•   If you re-enroll in school even part-time before your student loan grace period ends, you won’t be required to pay your student loan back while in school. When you finish or drop below half-time attendance, you’ll receive a six month grace period.

Consolidating your federal student loans with a Direct Consolidation loan during the grace period will eliminate the time remaining on the grace period. You’d then be responsible for repaying the Direct Consolidation when it’s disbursed. Generally, the first payment is due about two months after the loan is disbursed.

There are options available to federal student loan borrowers who might want to pause repayments after the grace period ends. During certain periods of financial hardship, borrowers might consider applying for deferment or forbearance. These options allow borrowers to temporarily pause payments on their loans.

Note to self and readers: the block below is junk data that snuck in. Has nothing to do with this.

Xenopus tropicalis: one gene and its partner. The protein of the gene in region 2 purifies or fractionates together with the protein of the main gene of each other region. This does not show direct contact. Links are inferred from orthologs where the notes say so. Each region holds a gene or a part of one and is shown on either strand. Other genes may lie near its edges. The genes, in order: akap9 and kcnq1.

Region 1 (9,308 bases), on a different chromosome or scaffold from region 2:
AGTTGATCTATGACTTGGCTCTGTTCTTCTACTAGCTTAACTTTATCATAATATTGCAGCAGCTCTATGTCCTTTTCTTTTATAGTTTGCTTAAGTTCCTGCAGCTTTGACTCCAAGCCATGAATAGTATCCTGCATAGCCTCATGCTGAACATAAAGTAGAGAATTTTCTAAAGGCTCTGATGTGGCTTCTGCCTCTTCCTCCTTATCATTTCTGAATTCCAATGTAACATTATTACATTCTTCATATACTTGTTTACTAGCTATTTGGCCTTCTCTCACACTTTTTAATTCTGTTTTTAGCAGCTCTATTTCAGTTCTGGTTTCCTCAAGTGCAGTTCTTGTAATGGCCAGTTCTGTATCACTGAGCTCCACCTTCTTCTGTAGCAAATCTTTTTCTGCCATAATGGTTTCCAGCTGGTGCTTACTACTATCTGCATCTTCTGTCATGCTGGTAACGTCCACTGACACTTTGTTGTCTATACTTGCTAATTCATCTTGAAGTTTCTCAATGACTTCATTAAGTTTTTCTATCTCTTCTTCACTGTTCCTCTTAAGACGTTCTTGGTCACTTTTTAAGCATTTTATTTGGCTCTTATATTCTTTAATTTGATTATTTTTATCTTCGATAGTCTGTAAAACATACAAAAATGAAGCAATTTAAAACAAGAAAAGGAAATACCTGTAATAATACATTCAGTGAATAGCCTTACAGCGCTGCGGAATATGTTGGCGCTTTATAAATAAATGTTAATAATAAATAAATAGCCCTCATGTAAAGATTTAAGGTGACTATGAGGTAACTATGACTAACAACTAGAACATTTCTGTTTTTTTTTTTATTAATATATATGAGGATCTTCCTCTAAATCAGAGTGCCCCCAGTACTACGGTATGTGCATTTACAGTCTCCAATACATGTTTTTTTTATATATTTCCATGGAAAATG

Depending on the type of loan you have, interest may or may not accrue during deferment. You can take a look at this article for an in-depth explainer of the differences between deferment and forbearance.

Choosing How to Handle Your Student Loan Grace Period

If you decide that the pros of the student loan grace period outweigh the cons, you could use that payment-free time to start setting aside funds for later. During your grace period you can:

•   Use a student loan calculator to estimate your monthly payments.
•   Work with your lender/servicer to see what your actual payments will be.
•   Make it a goal to try and put away at least a partial amount each month.

If you get used to living on a budget that doesn’t include your student loan payment, you may be setting yourself up for future stress. Instead, you could consider: